An experimental statistics publication for Scotland.
Scotland’s onshore GDP grew by 0.2% in October, according to statistics announced today by the Chief Statistician. Output is now 0.4% below the pre-pandemic level in February 2020.
Output in the services sector, which accounts for around three quarters of the economy, grew by 0.3% in October, with increases in eight of the 14 subsectors. Growth in the health and social work subsector made the largest positive contribution to overall growth for the second consecutive month.
Output in the production sector, which accounts for around 16% of the economy, increased by 1% in October. There was growth in three of the four subsectors, including an increase of 5.6% in electricity and gas supply, which offset a fall of 1% in the manufacturing subsector.
Output in the construction sector, which accounts for around 6% of the economy, is estimated to have fallen by 3.4% in October.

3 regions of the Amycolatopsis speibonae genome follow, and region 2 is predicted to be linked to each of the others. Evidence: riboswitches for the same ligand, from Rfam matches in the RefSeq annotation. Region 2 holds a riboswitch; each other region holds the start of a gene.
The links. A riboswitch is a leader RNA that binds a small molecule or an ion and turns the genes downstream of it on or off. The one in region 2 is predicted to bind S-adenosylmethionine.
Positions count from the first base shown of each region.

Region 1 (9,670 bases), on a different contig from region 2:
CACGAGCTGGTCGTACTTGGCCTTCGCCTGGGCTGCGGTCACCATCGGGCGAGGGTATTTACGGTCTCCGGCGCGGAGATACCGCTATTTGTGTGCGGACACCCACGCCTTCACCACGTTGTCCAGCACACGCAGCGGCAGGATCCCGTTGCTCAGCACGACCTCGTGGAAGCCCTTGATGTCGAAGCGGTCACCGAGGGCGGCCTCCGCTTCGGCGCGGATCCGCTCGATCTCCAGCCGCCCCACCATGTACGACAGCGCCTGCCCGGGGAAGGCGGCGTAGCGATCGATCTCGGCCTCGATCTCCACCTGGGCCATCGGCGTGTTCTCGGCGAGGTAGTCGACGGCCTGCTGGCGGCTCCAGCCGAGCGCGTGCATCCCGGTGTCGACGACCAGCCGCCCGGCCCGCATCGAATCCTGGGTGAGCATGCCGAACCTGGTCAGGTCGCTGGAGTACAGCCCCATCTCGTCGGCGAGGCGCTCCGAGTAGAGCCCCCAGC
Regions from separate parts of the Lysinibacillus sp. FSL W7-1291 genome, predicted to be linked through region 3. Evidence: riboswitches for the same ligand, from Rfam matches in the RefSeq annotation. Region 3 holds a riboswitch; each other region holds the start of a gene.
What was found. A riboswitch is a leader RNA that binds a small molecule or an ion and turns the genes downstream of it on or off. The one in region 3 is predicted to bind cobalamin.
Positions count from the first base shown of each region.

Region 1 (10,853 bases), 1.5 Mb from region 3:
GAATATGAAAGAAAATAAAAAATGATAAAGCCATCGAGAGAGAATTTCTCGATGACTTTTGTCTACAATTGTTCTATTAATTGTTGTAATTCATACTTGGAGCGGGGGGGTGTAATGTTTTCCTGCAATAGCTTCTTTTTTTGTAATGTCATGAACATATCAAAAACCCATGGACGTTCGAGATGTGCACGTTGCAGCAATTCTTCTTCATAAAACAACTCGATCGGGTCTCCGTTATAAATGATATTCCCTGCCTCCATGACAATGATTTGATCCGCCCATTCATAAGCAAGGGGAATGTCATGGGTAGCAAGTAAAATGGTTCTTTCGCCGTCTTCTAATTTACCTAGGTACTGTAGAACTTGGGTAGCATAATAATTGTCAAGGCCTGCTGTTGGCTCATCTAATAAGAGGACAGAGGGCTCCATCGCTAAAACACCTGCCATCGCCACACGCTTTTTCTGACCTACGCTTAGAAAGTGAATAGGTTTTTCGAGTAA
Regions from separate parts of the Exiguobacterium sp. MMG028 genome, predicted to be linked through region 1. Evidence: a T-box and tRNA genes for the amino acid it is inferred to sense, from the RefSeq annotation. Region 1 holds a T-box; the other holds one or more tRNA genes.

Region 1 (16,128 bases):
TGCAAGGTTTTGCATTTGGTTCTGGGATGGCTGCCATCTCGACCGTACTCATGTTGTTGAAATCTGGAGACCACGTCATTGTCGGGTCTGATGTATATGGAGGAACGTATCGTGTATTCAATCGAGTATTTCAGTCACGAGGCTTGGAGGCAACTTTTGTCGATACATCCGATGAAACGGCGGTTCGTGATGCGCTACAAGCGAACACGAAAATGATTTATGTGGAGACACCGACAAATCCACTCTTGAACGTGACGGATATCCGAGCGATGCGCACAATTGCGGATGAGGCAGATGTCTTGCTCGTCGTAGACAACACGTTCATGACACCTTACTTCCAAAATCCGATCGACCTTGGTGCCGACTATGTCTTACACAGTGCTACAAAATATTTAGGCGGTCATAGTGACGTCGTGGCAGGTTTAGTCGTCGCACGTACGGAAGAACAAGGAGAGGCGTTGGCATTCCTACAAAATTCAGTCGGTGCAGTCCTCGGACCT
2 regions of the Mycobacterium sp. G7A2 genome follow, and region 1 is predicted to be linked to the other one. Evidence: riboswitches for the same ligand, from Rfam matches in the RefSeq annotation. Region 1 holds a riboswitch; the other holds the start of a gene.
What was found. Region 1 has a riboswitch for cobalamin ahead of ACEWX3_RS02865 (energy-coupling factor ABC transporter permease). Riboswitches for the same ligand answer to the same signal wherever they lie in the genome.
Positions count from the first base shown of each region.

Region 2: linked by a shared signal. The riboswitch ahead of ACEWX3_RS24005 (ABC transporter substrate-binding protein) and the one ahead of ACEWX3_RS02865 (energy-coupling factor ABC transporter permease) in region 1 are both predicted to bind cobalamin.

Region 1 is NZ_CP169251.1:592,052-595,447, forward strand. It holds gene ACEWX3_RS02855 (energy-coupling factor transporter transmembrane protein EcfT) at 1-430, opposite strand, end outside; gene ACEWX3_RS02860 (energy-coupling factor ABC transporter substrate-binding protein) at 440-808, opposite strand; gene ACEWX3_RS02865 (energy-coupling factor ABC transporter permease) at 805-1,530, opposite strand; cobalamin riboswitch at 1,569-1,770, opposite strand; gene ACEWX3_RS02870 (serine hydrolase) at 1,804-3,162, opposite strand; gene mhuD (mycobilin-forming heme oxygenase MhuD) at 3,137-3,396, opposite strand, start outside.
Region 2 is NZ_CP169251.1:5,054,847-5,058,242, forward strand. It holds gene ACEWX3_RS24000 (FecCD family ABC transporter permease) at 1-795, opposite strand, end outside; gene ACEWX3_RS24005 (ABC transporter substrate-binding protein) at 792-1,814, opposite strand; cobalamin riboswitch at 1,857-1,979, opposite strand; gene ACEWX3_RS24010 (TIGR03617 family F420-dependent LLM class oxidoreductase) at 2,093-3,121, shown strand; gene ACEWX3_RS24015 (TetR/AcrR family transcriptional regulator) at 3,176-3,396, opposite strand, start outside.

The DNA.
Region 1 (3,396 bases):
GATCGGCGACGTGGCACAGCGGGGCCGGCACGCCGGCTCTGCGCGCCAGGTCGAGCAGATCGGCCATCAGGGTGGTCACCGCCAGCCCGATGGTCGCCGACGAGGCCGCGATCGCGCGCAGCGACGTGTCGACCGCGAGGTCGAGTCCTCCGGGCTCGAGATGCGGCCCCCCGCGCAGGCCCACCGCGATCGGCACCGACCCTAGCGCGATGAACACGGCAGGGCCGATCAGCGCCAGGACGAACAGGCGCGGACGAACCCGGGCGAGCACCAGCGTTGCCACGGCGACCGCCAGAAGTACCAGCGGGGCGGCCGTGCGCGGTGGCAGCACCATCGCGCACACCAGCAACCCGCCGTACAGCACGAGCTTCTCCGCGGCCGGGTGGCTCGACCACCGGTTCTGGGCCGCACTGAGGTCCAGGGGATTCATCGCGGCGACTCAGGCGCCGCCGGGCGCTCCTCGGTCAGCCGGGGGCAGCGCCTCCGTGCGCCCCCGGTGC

In the three months between August and October, GDP is estimated to have grown by 0.7% compared to the previous three month period (May to July). This reflects a slowdown in growth during the fourth quarter so far, relative to the increase of 1% in Quarter 3 (July to September).
All results are seasonally adjusted and presented in real terms (adjusted to remove inflation). Gross Domestic Product (GDP) growth relates to Scotland’s onshore economy, which means it does not include the output of offshore oil and gas extraction.
GDP measures the output of the economy in Scotland. The monthly estimates have been developed to help track the economic impact of the COVID-19 pandemic. These are designated as experimental official statistics. This means that they are still in development but have been released to enable their use at an early stage. All results are provisional and subject to relatively high levels of uncertainty.
These estimates are compiled in line with the Code of Practice for Statistics.
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